1. How energy efficient are the windows?
When deciding on replacement double glazing, you can find out about energy efficiency by keeping an eye out for the Energy Saving Trust logo and British Fenestration Rating Council (BFRC) rating. The higher the rating of energy, more energy efficient it is. The EST supports rated B and above windows. While there is currently no requirement for manufacturers to display labels on their products; by choosing a highly-rated window, you know you are going to buy the most efficient.
2. How many layers are best?
Double glazed windows contain two glass layers with a gap of around 16mm. Triple glazing is also available, consisting of three glass layers.
3. Which kind of glass is better?
Low-emissivity (Low-E) glass is the best for energy efficiency. It often has a subtle layer of metal oxide, usually at one end of the internal panel – next to the gap. This allows sunlight and heat inside but cuts the amount of heat that can get out again.
4. What is between panels?
Highly efficient windows often use gas like xenon, argon or krypton in the gap, or a vacuum between the two glass sheets.
5. What separates the panels?
All windows have double glass spacer panels arranged around the inside edge to keep the two glass panels apart. For a more efficient window, look for a spacer panel containing little or no metal – often known as a ‘warm edge’ spacer. For more information on Double Glazing Swindon, visit a site like Kingfisher Windows, a supplier of Double Glazing Swindon.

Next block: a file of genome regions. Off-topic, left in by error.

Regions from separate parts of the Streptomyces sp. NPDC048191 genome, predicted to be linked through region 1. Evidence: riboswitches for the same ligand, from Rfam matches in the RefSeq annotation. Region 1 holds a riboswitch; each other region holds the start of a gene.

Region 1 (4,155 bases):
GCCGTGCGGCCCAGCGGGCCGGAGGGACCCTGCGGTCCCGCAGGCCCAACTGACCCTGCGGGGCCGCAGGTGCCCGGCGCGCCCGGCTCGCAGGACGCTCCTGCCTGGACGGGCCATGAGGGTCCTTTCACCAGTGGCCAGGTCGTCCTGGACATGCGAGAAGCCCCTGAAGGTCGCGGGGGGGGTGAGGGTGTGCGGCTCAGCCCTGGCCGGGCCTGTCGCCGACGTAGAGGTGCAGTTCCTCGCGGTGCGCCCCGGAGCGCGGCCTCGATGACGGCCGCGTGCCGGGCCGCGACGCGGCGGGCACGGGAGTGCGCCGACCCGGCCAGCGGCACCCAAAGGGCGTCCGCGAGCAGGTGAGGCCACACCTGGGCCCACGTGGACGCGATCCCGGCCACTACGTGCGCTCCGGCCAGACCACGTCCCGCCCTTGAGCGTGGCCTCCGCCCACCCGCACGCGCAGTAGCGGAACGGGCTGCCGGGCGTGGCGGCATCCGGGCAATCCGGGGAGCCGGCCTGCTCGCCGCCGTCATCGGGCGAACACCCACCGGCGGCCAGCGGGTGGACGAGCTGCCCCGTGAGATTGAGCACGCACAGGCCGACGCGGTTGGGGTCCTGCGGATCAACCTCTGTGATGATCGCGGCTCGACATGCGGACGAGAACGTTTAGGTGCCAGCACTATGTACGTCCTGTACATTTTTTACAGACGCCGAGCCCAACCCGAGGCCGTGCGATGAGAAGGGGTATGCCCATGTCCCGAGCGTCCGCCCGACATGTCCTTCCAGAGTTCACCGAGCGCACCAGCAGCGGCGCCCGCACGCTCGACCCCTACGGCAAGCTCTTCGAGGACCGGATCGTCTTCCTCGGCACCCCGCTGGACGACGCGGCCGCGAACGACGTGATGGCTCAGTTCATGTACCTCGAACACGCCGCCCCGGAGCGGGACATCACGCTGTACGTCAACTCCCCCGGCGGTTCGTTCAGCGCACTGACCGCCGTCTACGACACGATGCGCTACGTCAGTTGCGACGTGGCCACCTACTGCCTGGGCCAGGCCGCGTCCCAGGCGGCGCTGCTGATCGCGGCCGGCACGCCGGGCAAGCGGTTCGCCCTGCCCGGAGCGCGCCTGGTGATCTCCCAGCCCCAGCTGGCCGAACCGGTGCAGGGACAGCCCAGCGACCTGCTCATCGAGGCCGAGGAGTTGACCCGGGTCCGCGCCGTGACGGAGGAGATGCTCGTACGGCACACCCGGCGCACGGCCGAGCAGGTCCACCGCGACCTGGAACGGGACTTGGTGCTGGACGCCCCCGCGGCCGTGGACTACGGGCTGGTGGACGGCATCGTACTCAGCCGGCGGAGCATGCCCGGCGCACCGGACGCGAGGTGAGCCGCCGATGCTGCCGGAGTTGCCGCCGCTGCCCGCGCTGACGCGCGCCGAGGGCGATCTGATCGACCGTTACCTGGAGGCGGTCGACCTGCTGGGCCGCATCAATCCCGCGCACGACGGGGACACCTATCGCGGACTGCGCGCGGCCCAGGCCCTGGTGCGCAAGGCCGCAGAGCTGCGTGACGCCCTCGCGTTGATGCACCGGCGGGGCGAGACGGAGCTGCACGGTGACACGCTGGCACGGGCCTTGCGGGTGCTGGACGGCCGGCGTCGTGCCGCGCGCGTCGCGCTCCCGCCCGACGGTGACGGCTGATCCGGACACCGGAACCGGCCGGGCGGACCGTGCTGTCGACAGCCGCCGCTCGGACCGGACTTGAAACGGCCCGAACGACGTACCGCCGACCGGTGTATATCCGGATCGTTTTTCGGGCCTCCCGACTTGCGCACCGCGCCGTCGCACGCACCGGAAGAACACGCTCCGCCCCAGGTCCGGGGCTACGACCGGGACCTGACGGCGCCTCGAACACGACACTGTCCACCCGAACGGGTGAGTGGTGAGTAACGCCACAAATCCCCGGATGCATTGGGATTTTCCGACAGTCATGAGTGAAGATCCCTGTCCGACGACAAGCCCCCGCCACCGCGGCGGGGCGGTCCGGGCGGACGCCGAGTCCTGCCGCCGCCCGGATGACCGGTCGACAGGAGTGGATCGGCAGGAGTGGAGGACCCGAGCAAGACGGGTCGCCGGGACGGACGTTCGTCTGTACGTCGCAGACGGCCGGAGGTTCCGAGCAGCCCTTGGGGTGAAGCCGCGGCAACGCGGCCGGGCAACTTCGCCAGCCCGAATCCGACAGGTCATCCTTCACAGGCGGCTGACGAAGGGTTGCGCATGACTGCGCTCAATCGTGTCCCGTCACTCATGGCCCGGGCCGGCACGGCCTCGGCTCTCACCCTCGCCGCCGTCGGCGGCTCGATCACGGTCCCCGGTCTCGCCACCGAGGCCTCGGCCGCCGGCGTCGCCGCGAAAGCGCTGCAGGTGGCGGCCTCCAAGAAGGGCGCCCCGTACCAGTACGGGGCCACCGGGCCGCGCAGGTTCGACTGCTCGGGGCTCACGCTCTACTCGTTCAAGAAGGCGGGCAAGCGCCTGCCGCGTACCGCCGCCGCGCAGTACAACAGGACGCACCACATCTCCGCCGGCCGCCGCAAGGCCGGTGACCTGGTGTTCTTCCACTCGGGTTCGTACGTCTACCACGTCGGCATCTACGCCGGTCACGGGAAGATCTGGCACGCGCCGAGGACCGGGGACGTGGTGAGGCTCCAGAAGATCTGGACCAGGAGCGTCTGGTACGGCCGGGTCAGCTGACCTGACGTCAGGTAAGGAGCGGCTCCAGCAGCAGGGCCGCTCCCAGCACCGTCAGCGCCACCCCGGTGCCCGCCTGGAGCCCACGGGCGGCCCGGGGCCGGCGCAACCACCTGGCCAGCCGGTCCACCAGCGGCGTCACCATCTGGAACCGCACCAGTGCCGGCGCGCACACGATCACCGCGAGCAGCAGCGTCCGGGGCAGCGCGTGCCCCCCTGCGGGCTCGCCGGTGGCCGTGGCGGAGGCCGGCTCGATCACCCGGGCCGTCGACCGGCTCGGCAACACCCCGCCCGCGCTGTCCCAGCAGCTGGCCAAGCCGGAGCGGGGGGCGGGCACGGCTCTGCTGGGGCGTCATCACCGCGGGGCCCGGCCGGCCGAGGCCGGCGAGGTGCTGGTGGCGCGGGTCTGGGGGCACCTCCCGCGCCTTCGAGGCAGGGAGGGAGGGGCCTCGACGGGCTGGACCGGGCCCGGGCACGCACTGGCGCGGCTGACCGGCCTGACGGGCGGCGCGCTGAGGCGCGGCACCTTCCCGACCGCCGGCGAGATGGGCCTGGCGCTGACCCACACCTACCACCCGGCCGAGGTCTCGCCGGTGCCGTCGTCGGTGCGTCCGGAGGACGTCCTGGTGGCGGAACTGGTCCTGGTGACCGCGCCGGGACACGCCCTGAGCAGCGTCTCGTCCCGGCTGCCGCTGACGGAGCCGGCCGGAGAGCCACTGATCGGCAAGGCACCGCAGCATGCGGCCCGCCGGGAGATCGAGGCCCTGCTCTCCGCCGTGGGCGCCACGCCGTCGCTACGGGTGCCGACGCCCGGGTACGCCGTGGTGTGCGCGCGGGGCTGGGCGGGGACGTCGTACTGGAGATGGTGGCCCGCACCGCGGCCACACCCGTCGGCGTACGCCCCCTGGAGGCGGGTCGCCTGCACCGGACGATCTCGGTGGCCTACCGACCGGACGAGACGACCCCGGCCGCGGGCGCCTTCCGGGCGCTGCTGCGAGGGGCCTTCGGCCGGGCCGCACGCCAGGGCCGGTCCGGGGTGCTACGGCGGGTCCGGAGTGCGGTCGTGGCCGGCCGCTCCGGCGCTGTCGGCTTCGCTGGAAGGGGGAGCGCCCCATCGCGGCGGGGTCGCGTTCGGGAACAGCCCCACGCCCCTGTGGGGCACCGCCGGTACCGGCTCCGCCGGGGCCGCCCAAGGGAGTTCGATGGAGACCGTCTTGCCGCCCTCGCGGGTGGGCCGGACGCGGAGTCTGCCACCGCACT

6. Will the frame suit your home?
The frame you ultimately decide on will depend on your property and personal taste. There is sure to be a window frame material available in each energy rating and that will match your home.
uPVC frames are the most common type. They last longer and can be recycled.
Wooden frames can have a lower environmental impact but do require care. They are often used in conservation areas where native timber framed windows are found.
Aluminium or steel frames are thin and durable. They too can be recycled.
Composite frames have a wooden frame inside coated with aluminium or plastic. This reduces the need for maintenance.
7. Do I need ventilation?
Due to the fact that replacement double-glazing is more airtight than original glass frames, condensation can build up in your home because the ventilation is reduced.
If there is not enough background ventilation in the room, some replacement windows will have trickle vents incorporated into frames that let in a small amount of controlled ventilation.
Condensation can occasionally occur on the outside of the new low-e glass. This is because the low-e glass reflects heat back into the house and as a result the remnants of the cold outer panel and condensation can build up in the cold weather – but it’s not something to worry about.